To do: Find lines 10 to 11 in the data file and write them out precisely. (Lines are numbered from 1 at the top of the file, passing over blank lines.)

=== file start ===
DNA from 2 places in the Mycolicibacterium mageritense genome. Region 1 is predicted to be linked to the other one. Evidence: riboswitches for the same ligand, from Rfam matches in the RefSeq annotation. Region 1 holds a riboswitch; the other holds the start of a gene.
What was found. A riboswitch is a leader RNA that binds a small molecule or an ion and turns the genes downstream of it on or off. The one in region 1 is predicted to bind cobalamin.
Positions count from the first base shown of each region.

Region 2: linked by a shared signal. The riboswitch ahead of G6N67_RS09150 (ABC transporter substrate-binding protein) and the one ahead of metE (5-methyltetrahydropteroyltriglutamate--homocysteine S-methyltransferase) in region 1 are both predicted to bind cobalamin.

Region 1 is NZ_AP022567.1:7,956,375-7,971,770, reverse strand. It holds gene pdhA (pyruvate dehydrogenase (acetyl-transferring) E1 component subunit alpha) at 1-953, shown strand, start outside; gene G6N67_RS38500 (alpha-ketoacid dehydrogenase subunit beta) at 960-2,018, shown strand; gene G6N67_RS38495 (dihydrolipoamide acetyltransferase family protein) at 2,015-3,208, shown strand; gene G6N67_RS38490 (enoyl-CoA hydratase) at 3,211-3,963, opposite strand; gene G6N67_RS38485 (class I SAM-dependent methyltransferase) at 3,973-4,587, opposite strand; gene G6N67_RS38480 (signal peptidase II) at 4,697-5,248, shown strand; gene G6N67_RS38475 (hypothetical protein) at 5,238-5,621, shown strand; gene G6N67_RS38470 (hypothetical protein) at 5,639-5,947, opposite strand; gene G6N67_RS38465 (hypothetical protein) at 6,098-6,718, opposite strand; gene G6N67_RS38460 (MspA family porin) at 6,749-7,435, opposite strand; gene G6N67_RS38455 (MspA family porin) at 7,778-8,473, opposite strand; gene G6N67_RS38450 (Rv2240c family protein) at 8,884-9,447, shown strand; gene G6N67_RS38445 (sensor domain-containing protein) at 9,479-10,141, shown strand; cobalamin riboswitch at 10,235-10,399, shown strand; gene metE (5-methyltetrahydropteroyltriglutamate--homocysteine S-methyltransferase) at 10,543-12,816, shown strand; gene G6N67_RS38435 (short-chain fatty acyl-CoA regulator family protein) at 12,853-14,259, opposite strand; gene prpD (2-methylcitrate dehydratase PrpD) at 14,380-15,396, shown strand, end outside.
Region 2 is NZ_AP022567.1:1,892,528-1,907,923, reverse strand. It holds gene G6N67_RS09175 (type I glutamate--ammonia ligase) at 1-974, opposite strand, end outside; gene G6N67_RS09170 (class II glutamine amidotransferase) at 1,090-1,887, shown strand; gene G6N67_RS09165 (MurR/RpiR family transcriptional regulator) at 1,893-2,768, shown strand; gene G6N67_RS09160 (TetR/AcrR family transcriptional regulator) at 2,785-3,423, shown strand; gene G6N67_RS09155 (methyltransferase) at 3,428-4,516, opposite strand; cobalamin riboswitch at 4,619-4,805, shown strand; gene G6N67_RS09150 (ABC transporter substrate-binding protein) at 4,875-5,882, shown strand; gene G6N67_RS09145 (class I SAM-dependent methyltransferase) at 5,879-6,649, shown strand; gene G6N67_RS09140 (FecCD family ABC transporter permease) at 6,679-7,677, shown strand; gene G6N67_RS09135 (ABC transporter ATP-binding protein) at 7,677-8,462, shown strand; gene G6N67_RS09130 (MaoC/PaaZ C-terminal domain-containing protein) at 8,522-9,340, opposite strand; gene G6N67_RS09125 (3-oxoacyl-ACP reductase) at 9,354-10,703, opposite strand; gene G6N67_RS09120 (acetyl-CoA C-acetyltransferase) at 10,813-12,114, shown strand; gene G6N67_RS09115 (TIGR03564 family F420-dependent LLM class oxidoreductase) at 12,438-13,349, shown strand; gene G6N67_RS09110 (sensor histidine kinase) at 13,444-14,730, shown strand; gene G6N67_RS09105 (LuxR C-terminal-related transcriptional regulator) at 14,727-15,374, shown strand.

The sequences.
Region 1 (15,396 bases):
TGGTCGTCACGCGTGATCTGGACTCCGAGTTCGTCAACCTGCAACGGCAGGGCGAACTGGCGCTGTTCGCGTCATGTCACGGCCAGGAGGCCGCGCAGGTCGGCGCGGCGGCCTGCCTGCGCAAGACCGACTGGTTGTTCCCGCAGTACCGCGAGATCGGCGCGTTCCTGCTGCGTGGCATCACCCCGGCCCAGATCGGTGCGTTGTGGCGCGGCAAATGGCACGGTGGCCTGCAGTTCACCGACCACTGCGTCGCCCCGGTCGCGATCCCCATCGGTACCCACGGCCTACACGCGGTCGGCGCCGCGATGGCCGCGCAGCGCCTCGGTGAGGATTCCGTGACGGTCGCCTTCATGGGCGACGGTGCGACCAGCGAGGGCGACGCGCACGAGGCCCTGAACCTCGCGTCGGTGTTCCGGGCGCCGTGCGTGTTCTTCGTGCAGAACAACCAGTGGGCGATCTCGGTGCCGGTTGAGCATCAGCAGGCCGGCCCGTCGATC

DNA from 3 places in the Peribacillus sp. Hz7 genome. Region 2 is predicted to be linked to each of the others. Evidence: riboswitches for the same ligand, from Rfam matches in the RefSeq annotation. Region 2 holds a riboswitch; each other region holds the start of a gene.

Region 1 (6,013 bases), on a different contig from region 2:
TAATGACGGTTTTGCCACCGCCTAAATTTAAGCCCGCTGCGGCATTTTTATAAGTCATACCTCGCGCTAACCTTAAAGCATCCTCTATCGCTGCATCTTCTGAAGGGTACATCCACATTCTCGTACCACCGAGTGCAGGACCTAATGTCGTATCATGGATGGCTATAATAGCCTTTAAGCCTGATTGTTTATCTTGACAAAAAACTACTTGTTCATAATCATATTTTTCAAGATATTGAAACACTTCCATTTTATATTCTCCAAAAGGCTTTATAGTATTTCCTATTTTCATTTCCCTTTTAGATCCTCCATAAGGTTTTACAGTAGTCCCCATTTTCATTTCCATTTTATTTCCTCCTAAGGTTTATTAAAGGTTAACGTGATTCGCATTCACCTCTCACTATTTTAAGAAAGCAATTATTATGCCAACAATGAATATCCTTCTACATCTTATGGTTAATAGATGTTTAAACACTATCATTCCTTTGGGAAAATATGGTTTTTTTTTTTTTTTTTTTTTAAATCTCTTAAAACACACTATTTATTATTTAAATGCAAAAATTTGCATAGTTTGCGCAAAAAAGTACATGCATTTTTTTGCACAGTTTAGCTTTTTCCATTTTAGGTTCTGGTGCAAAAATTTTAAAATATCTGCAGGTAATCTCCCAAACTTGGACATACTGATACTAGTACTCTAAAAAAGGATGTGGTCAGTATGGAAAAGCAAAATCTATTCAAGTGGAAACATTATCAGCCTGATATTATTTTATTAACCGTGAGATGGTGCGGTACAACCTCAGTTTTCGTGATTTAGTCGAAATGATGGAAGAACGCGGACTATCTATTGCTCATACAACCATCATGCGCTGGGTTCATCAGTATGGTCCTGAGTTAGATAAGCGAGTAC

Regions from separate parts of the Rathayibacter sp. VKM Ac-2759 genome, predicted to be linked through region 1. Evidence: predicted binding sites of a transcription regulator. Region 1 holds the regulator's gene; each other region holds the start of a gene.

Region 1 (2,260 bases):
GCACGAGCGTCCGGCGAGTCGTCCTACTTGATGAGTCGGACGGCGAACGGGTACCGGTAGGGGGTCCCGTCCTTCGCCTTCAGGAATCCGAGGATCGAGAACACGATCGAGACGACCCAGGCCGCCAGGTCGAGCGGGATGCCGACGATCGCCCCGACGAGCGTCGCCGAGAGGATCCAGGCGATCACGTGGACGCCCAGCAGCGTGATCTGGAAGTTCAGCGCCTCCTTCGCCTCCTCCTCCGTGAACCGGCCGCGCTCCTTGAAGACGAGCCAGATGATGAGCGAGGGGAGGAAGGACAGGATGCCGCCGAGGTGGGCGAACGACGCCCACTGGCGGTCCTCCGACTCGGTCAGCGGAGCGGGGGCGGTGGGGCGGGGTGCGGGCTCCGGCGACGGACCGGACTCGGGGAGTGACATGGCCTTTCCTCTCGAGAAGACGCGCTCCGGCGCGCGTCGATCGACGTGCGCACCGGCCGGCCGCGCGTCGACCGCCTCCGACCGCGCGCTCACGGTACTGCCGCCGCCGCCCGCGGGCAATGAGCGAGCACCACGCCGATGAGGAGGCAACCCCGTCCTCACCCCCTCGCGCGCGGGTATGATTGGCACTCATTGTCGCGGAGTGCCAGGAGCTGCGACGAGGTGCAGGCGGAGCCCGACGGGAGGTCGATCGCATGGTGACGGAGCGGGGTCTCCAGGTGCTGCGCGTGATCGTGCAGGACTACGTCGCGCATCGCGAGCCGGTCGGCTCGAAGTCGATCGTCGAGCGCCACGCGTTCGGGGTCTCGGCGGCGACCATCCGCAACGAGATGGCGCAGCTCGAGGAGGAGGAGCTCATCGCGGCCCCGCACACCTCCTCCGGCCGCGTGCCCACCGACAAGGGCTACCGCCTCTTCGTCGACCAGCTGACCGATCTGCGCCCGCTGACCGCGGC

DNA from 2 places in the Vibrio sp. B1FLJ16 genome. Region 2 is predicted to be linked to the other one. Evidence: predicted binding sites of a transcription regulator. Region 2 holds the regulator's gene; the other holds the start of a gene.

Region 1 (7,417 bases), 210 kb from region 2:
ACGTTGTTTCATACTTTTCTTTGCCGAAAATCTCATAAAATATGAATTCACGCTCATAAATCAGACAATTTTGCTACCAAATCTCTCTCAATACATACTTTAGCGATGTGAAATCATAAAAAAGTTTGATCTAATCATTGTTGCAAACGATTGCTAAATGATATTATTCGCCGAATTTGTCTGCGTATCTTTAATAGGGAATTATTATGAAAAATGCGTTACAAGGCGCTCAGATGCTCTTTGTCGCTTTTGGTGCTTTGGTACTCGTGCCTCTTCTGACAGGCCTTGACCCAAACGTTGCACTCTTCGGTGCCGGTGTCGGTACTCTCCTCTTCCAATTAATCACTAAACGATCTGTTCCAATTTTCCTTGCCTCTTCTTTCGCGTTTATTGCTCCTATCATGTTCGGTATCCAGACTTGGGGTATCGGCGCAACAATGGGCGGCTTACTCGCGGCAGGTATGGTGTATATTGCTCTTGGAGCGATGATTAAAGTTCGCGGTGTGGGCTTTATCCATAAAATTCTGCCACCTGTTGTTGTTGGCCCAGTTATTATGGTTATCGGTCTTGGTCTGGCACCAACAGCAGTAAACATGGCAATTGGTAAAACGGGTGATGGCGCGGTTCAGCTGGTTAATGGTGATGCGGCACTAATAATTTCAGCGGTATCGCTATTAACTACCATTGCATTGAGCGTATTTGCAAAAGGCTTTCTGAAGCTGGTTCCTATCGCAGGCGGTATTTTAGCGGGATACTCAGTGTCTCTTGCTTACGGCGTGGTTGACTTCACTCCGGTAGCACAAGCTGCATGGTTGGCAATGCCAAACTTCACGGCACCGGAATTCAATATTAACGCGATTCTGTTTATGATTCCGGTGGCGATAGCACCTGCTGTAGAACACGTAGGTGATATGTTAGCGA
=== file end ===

DNA from 3 places in the Peribacillus sp. Hz7 genome. Region 2 is predicted to be linked to each of the others. Evidence: riboswitches for the same ligand, from Rfam matches in the RefSeq annotation. Region 2 holds a riboswitch; each other region holds the start of a gene.

Region 1 (6,013 bases), on a different contig from region 2: